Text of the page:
Easy Ways To Make A Bird Feeder

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Watching birds up-close brings a sense of wonder to almost everyone, and bird feeders are a great way to attract birds to your yard. You don't have to buy an expensive feeder; bird feeders are easy to make from materials you probably already have around the house. Whether a brilliant cardinal or a sweet-faced common sparrow stops by for a snack, you and your family are bound to feel a thrill. Over time, you'll be surprised at the variety of beautiful birds you never knew shared your neighborhood.

Easy Hummingbird Feeders: Hummingbirds are unlike any other birds that may visit you. These tiny miracles of nature can flap their wings up to 78 times per second and need to eat half their weight in food every day to survive. While burning all those calories, they perform all kinds of aerial acrobatics by flying backwards, upside down and even hovering in place like helicopters.

To attract these charming visitors, you'll need a special hummingbird feeder. You can make one at home with these common household items:

  • Clear large plastic soda bottle, thoroughly washed with label removed
  • Non-toxic waterproof glue
  • Plastic straw
  • Red plastic flowers or red cardboard
  • Scissors
  • String
  • Sugar
  • Water

Here are the simple steps to create your feeder:

1. Cut a small hole in the bottle, about one inch from the cap.

2. Poke a straw through the hole.

3. Fill the bottle with water and turn it upside down. Adjust the position of the straw until it fills with water but doesn't spill out.

4. Empty out the water, let the bottle dry out and then glue the straw into position.

5. Glue red plastic flowers or a circle of red cardboard around the straw to help attract hummingbirds.

6. Tie a string around the top of the bottle to hang the feeder.

Hummingbirds need a special food solution that is much like the nectar from flowers. To make hummingbird food:

  • mix one cup of hot water with one half cup of sugar and stir until the sugar dissolves.
  • Then add a cup of cold water and pour the solution into your feeder.

To protect your hummingbird friends from spoiled food, be sure to carefully wash out your feeder every few days and refill it. You can keep extra hummingbird solution in your fridge for up to two weeks.

Ready for Planting Finished Product

Simple Bird Feeders: You can create a bird feeder in just a few minutes with ingredients from your refrigerator and knitting bag. Here's what you'll need:

  • Birdseed
  • Bread
  • Peanut butter
  • Yarn

1. Take a slice of bread and poke a small hole in it.

2. Thread some yarn through the hole and tie it gently so that the bread hangs from the string of yarn.

3. Spread some peanut butter on one or both sides of the slice.

4. On a plate or other smooth surface, sprinkle some birdseed and press the coated bread into it firmly to get it as many seeds as possible to stick to the peanut butter.

When the feeder is complete, you can take it outside and hang it from a tree in your yard. Eventually birds will eat everything except the yarn, and you can have fun making a new feeder.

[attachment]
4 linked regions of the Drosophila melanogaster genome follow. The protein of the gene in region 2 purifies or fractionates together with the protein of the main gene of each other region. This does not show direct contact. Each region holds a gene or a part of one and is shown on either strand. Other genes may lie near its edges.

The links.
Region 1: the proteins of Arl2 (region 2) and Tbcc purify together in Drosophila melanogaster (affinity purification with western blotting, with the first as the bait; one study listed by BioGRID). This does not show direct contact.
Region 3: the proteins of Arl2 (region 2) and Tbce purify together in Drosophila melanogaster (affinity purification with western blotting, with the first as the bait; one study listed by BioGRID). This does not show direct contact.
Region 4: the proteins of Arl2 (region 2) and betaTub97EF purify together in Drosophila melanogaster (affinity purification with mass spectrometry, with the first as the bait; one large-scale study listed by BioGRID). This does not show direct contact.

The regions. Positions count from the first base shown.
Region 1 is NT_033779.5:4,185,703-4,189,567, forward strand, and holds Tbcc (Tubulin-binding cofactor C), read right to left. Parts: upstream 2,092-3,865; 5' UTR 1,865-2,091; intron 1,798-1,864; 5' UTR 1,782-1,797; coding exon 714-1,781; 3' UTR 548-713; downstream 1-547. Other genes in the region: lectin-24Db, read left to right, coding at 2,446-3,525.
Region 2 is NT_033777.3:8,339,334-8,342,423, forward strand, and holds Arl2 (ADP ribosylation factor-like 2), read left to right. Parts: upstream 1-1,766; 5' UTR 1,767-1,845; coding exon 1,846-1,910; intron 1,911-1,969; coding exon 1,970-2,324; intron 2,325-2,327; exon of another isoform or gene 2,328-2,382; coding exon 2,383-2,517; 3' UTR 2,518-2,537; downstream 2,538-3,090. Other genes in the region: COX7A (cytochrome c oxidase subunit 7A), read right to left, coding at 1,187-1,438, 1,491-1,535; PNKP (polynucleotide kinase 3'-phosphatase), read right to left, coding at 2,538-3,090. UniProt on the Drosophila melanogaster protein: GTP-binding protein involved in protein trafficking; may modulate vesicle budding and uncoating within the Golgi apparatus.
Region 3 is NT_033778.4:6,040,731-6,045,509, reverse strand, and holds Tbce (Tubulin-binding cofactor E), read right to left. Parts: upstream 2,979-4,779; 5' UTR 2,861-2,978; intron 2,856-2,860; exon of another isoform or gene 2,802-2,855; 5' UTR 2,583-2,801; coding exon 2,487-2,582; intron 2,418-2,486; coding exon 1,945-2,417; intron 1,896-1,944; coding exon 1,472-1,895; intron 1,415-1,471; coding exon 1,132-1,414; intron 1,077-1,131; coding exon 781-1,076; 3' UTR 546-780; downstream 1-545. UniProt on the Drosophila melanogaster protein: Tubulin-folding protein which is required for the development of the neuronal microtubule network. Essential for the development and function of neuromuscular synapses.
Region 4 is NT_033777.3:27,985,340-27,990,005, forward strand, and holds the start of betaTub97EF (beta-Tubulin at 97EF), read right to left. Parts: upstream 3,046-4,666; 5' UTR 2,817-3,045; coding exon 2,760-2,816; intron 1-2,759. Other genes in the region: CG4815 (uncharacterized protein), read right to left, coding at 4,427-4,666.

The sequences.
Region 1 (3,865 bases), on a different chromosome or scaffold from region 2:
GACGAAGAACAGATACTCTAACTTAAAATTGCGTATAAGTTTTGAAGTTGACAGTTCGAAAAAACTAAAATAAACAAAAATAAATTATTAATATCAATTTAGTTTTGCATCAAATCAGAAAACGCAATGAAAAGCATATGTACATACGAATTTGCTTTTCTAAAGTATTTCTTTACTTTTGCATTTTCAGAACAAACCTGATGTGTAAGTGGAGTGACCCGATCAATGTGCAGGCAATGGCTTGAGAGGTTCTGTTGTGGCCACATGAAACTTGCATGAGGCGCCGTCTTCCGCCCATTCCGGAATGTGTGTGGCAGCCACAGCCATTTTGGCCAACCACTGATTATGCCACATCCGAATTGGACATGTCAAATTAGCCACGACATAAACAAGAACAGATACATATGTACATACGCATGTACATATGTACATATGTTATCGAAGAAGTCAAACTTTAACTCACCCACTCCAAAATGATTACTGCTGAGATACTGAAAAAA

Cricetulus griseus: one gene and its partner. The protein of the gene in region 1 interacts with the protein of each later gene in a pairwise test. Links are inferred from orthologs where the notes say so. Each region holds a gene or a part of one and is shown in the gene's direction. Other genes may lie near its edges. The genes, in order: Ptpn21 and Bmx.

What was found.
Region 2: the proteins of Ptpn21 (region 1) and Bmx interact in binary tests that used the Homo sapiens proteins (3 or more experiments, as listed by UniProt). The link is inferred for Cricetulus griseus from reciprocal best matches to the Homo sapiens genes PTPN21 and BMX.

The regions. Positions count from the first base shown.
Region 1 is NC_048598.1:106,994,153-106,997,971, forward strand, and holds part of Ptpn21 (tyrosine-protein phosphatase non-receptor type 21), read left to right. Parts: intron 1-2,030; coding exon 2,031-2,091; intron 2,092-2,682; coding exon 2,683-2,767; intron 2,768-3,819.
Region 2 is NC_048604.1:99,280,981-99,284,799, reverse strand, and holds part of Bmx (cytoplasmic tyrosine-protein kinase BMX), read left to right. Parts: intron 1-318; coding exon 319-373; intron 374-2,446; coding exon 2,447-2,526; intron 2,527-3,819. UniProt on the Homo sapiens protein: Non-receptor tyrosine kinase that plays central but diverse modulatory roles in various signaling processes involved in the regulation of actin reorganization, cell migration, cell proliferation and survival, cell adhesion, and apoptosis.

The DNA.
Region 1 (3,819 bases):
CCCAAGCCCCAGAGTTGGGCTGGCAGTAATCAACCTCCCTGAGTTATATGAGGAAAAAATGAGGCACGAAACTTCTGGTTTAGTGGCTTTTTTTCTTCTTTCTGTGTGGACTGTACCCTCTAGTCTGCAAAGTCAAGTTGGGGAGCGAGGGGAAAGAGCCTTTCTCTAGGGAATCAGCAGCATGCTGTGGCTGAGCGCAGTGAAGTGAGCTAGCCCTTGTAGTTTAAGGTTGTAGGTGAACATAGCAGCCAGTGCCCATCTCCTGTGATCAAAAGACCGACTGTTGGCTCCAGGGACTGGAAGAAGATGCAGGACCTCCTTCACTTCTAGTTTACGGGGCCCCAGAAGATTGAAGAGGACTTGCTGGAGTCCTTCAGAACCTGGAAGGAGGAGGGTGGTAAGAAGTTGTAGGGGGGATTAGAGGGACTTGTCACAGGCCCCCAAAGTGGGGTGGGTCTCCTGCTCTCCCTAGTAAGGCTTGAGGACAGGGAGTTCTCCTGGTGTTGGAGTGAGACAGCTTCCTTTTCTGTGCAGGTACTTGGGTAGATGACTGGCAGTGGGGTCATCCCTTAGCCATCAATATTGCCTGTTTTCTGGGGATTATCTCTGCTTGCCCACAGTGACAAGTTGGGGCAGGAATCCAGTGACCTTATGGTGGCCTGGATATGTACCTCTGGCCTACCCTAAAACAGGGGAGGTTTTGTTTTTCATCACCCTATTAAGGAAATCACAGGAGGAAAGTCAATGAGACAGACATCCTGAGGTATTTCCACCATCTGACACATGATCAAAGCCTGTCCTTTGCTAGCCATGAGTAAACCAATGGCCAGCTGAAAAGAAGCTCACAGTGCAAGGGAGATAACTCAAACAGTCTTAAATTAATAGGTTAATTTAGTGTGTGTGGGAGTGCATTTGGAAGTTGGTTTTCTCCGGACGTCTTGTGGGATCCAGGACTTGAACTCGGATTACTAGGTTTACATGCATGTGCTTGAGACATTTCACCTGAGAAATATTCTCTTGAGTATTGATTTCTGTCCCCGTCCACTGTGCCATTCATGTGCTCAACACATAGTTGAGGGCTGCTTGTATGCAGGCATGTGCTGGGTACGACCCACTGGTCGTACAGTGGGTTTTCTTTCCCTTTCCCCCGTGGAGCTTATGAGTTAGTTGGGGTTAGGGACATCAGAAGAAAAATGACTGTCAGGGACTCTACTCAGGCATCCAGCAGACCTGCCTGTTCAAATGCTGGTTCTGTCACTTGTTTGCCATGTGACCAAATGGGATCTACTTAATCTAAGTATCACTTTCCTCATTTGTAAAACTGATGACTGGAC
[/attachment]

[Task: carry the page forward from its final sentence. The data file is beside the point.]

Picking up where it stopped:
Long Lasting Plastic Bird Feeders: Plastic isn't biodegradable, and sadly much of it ends up in landfills. You can attract birds, recycle and take advantage of the durability of plastic by making a bird feeder from an empty plastic milk jug. To make a long-lasting milk jug bird feeder, you will need:

  • Birdseed
  • Empty, clean gallon milk jug
  • Non-toxic markers or paint
  • Scissors
  • Wire or strong string

To assemble your bird feeder:

1. Start by outlining two holes to cut out of the jug on opposite sides, away from the handle.

2. Carefully cut out the holes with a scissor.

3. So you'll be able to hang your feeder, remove the cap and wind wire around the opening snugly, leaving enough wire hanging from the ends to form a loop you can hang from a tree branch. Replace the cap to secure the wire around the opening.

4. Paint and decorate your feeder with non-toxic paints or markers and let dry.

5. Fill your feeder with birdseed.

6. Hang your bird feeder in your yard and enjoy.

Happy Bird Watching!

A bird feeder will bring you and your family many hours of fun and learning as you become familiar with your amazing visitors. If you have good woodworking skills, you may want to try your hand at a more involved, wooden bird feeder project. Many detailed plans for wood feeders are available online. Here are a few great sites:

  • Woodworkers Workshop: http://www.woodworkersworkshop.com/birdfeeders.php
  • My Carpentry.com:http://www.mycarpentry.com/wooden-bird-feeder-plans.html.
Last Updated: July 28, 2011
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About Roberta Pescow Roberta Pescow holds a bachelor's degree in communications from City University of New York, Queens College and is a freelance writer and editor in the NJ area. The author of "A Life In The Service" and "A Monster's Tears," she enjoys writing informative articles, personal essays, fiction and music.  Roberta is a proud mother of two. Her other interests include fitness, photography, sculpture and meditation. She is a voracious reader and holds a 2nd degree black belt in Tae Kwan Do. Roberta enjoys decorating her hectic, but happy home and garden in original and affordable ways.  

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